Paris: Andy Murray produced one of his best grand slam performances to defeat defending champion Stan Wawrinka and become the first British man to reach the French Open final for 79 years yesterday.
Andy Murray returns to Stan Wawrinka (below) during his French Open semi-final at Roland Garros in Paris yesterday. Murray won 6-4, 6-2, 4-6, 6-2. Pics/Getty Images
Wawrinka was on a 12-match winning streak at Roland Garros, having overpowered Novak Djokovic in the final 12 months ago, but he had no answer to the brilliance of Murray.
Murray dominated the opening two sets, then weathered a Wawrinka fightback to win 6-4, 6-2, 4-6, 6-2 in two hours and 35 minutes.
The world number two will now attempt to emulate Wawrinka’s achievement from last year when he takes on Djokovic on Sunday.
History for Murray
Having followed in the footsteps of Britain’s 1937 runner-up Bunny Austin by winning his first French Open semi-final at the fourth attempt, Murray will hope to once again succeed Fred Perry, the last British man to lift the Coupe des Mousquetaires in 1935.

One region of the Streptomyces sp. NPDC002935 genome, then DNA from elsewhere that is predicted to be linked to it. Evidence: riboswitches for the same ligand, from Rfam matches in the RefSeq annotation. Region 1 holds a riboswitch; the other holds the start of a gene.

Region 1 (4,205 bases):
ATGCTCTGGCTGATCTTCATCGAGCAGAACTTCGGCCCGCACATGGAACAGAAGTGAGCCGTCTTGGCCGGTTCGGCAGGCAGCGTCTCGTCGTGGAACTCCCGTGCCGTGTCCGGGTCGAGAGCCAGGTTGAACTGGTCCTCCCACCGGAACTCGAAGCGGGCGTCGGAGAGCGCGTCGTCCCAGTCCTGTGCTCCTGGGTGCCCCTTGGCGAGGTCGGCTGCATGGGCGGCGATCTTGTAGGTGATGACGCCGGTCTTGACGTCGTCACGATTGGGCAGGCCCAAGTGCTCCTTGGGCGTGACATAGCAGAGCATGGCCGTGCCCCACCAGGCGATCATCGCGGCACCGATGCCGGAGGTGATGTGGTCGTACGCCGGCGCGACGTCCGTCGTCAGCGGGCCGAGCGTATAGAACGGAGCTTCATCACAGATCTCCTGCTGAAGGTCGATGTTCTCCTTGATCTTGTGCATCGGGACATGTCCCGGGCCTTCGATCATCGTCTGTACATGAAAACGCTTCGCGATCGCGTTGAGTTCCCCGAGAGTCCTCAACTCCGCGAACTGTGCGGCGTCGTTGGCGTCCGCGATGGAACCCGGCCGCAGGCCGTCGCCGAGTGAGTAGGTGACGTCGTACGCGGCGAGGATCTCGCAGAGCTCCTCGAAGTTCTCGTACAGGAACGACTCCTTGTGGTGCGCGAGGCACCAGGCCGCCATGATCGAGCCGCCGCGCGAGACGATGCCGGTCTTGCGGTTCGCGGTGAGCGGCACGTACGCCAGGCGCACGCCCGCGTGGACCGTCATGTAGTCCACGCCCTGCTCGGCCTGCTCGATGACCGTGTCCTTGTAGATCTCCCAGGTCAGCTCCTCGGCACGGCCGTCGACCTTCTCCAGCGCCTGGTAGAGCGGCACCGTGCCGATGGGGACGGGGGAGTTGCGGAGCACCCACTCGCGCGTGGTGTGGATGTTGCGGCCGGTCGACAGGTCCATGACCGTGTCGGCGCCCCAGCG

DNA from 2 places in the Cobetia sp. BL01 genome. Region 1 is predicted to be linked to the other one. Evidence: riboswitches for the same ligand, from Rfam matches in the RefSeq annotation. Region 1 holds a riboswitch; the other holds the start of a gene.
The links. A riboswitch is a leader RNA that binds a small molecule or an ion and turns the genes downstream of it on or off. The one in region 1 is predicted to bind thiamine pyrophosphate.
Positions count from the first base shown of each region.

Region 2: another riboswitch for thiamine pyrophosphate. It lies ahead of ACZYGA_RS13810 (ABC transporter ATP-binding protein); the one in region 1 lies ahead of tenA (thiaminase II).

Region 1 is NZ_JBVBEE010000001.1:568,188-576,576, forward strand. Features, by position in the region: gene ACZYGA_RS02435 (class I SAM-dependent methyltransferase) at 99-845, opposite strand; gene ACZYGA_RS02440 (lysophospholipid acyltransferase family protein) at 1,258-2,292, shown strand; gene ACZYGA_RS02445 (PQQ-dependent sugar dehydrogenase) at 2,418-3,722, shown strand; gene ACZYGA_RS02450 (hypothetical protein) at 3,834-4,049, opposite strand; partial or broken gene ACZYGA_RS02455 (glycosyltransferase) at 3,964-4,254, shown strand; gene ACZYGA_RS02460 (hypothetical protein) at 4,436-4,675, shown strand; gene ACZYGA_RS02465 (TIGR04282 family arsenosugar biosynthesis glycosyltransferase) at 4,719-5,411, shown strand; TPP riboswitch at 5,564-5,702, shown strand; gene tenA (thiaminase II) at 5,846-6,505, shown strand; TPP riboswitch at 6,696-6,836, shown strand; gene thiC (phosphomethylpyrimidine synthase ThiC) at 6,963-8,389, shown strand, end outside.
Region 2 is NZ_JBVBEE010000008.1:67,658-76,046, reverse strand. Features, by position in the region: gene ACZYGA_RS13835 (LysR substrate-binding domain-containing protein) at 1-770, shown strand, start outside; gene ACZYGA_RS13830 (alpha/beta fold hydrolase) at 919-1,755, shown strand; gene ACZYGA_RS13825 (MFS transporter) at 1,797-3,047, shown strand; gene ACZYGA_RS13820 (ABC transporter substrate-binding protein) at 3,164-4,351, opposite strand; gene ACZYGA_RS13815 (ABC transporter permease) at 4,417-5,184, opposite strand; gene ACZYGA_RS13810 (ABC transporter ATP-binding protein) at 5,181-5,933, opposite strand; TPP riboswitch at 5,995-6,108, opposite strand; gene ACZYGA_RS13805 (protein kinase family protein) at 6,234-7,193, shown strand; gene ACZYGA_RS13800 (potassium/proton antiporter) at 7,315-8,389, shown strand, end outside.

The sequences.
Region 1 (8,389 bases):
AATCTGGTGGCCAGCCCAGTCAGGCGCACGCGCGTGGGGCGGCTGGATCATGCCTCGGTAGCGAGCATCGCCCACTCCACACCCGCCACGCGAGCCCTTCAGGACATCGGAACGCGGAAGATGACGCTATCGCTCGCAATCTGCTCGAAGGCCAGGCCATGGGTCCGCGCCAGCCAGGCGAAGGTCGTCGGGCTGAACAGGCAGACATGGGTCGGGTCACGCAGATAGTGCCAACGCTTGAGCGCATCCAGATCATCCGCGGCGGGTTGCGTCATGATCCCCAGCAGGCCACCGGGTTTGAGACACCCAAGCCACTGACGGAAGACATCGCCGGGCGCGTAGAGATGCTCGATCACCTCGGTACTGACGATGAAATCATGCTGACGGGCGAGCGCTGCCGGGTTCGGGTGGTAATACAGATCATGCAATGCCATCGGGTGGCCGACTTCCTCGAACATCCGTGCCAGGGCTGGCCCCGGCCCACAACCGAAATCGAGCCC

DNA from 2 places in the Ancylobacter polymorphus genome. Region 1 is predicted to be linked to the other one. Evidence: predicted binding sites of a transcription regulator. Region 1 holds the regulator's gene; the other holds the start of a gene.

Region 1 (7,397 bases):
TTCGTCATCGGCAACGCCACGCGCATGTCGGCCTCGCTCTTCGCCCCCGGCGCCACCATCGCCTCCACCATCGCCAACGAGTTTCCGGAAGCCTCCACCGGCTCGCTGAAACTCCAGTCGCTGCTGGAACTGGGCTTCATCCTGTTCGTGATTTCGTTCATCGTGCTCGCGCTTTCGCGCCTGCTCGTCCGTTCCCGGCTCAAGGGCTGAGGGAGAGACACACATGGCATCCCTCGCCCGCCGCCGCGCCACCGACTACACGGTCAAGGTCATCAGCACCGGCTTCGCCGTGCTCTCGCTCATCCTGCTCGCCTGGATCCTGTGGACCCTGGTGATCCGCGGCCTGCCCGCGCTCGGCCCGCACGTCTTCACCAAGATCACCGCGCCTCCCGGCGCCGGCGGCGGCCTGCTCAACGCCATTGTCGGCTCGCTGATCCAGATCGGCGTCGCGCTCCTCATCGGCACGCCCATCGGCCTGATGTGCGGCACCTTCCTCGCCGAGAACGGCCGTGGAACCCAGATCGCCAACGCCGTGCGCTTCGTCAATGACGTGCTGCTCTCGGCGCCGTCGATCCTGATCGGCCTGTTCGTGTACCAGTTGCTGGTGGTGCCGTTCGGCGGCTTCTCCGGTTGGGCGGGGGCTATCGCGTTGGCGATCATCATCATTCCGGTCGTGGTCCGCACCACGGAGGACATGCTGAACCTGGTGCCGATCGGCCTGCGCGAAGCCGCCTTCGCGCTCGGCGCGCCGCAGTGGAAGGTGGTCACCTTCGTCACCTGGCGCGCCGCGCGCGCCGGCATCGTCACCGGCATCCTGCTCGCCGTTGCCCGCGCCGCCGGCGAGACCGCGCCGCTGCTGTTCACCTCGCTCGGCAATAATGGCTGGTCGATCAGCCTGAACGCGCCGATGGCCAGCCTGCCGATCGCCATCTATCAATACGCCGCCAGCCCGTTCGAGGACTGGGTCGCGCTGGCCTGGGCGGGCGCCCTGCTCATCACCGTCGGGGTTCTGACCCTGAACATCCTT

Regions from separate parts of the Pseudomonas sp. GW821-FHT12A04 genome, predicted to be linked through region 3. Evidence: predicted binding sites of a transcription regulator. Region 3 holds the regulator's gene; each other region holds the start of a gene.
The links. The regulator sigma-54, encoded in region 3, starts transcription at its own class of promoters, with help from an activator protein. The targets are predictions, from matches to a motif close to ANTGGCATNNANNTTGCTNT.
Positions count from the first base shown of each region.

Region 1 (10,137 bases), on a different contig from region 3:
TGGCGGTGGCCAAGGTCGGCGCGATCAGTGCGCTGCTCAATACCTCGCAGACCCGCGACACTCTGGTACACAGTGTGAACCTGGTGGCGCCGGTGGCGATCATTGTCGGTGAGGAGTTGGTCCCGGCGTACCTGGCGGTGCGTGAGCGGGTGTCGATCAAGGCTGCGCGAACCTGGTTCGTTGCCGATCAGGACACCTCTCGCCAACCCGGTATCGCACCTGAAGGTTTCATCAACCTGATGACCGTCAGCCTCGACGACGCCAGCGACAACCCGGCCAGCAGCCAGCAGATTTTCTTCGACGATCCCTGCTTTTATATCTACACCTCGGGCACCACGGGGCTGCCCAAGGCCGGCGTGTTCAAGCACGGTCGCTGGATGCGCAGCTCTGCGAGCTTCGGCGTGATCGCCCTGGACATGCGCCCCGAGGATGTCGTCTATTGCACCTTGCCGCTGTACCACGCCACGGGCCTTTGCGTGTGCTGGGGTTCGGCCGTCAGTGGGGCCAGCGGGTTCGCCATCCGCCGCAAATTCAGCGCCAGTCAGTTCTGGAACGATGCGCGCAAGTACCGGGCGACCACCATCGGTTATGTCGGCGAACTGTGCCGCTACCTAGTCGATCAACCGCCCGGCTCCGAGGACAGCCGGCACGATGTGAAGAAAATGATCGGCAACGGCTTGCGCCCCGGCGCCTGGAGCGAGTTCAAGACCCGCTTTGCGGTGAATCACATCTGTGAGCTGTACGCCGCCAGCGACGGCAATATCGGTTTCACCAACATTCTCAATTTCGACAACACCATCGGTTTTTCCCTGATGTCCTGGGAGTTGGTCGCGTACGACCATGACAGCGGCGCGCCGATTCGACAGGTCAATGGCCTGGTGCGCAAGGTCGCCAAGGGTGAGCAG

The 29-year-old raised a fist aloft after hitting the match-winning volley, and said with his voice cracking: “I knew if I was going to win, I was going to have to play one of my best clay-court matches.
“Stan has been unbelievable the last two years. I’ve played one of my best matches today and I’m looking forward to the final.
“I’m extremely proud. I never expected to reach the final here. I’d always struggled on the clay. I hope I can put on a good match for all of the crowd on Sunday.”
Murray may have been the higher seed but it was tough to make a case for him being the favourite. Not only was Wawrinka the defending champion, he had also beaten Murray in their last three matches and had never lost a set against him on clay.
Murray, meanwhile, had lost all six of his slam matches against top-four opponents since beating Djokovic to win Wimbledon in 2013.
The heavy conditions this week also appeared to favour the burly Swiss’ greater weight of shot, although there was no doubt the court had speeded up despite temperatures more reminiscent of Dunblane than Paris. Murray knew he could not afford the same ups and downs that made his matches against Radek Stepanek, Mathias Bourgue and Richard Gasquet here so dramatic.
Did you know?
Sunday’s 29-year-old men’s finalists have already played each other in six Grand Slam finals with Novak Djokovic winning four times at the Australian Open and Andy Murray emerging on top at the US Open and Wimbledon